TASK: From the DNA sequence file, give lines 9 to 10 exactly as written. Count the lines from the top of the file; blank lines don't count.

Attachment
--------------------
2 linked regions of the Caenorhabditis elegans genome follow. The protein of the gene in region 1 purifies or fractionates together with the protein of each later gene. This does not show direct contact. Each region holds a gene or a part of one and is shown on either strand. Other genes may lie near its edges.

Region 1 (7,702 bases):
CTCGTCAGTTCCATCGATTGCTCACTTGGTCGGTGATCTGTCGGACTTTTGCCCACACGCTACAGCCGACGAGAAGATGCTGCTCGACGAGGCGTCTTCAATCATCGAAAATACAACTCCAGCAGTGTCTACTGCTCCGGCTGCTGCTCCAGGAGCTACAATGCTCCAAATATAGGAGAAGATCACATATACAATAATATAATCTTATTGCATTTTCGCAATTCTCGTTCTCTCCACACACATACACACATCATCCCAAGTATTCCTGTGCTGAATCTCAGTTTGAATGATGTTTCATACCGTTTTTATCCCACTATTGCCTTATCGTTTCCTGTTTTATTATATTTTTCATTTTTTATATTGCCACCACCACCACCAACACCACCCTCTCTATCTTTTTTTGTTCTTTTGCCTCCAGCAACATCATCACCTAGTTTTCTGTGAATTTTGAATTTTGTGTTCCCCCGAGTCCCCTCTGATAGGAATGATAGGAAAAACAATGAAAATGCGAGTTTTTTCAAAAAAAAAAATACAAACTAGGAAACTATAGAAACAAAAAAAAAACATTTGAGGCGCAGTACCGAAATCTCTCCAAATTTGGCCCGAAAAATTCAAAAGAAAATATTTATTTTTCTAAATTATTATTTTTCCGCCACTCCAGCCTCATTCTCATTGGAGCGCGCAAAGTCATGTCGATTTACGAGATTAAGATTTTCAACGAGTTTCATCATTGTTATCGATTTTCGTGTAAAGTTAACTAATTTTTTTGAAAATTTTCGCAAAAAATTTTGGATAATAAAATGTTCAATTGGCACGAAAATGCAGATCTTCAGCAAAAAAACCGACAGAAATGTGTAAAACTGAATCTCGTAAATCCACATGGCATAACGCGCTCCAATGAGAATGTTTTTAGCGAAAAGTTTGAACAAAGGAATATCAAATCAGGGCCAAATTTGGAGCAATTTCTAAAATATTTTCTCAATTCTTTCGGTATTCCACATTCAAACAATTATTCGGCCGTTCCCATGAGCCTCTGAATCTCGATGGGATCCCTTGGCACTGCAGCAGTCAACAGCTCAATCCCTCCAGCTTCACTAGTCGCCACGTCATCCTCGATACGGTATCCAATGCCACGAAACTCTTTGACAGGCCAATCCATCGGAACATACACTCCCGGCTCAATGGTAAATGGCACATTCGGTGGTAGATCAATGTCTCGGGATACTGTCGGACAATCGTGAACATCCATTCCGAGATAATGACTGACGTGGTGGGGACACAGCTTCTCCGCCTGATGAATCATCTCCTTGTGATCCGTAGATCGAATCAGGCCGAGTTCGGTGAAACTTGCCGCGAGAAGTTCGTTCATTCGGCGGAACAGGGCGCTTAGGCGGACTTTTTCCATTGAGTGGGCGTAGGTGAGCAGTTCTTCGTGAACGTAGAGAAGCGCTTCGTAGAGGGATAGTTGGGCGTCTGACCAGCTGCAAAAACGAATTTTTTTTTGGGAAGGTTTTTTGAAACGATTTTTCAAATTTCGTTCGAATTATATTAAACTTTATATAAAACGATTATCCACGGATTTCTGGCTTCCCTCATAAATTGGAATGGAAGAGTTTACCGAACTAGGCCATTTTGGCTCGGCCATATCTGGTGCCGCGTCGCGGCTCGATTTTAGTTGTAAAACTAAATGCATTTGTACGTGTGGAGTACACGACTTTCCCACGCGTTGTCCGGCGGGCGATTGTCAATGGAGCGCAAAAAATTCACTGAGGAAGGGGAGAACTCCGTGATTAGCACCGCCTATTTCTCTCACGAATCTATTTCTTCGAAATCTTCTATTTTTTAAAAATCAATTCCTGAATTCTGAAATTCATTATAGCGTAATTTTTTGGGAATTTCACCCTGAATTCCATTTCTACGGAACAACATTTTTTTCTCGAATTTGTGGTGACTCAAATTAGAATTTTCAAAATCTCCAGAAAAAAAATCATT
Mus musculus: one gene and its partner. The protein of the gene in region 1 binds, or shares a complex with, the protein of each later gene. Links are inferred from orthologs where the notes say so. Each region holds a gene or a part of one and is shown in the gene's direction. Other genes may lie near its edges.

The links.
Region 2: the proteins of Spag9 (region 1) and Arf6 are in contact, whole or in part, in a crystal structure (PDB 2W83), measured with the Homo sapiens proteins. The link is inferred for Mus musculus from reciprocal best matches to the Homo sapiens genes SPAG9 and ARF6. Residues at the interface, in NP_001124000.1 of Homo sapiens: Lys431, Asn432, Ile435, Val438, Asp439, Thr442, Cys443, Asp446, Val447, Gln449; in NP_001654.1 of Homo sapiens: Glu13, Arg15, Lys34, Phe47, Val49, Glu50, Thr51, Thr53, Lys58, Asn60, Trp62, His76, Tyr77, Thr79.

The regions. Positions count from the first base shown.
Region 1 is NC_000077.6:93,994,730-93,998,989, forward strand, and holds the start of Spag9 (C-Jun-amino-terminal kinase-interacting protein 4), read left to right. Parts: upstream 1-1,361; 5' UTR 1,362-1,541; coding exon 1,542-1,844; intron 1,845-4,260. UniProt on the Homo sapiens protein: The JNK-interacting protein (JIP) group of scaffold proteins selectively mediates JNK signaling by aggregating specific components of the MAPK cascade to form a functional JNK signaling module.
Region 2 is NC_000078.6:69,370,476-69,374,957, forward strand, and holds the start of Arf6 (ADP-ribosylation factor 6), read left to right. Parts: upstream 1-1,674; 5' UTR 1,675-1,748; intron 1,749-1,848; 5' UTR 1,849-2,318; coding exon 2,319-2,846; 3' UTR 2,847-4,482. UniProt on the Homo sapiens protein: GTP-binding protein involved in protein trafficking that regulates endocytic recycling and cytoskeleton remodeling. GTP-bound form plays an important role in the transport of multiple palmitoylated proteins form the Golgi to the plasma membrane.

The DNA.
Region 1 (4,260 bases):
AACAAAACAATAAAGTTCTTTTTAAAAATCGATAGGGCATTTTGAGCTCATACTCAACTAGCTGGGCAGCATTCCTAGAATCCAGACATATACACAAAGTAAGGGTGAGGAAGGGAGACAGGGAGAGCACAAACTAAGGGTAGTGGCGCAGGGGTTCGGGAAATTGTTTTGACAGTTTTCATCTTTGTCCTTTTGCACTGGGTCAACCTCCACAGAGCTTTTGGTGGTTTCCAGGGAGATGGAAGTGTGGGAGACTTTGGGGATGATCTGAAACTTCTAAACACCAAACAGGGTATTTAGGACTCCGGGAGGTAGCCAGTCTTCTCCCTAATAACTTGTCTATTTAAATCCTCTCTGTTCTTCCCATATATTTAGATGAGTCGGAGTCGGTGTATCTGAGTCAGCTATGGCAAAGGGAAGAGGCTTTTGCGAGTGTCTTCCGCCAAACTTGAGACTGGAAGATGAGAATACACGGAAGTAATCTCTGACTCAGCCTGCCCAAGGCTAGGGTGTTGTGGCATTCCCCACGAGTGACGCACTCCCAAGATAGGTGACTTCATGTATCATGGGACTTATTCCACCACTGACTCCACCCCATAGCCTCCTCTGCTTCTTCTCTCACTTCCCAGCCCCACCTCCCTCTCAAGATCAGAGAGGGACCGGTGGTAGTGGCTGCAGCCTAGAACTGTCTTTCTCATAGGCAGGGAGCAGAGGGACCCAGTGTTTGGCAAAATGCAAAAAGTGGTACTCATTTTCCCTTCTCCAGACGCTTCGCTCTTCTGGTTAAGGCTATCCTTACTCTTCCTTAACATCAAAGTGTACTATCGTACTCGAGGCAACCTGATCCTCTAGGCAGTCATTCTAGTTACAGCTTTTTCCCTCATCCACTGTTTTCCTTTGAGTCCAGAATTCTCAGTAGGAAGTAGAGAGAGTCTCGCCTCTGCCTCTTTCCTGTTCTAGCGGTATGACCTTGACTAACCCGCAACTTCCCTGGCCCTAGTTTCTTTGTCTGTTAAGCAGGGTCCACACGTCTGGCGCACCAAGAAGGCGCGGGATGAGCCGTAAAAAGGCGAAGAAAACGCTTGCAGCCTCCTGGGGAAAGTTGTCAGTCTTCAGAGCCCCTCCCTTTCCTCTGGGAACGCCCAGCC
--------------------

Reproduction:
Region 2 is NC_000078.6:69,370,476-69,374,957, forward strand, and holds the start of Arf6 (ADP-ribosylation factor 6), read left to right. Parts: upstream 1-1,674; 5' UTR 1,675-1,748; intron 1,749-1,848; 5' UTR 1,849-2,318; coding exon 2,319-2,846; 3' UTR 2,847-4,482. UniProt on the Homo sapiens protein: GTP-binding protein involved in protein trafficking that regulates endocytic recycling and cytoskeleton remodeling. GTP-bound form plays an important role in the transport of multiple palmitoylated proteins form the Golgi to the plasma membrane.

The DNA.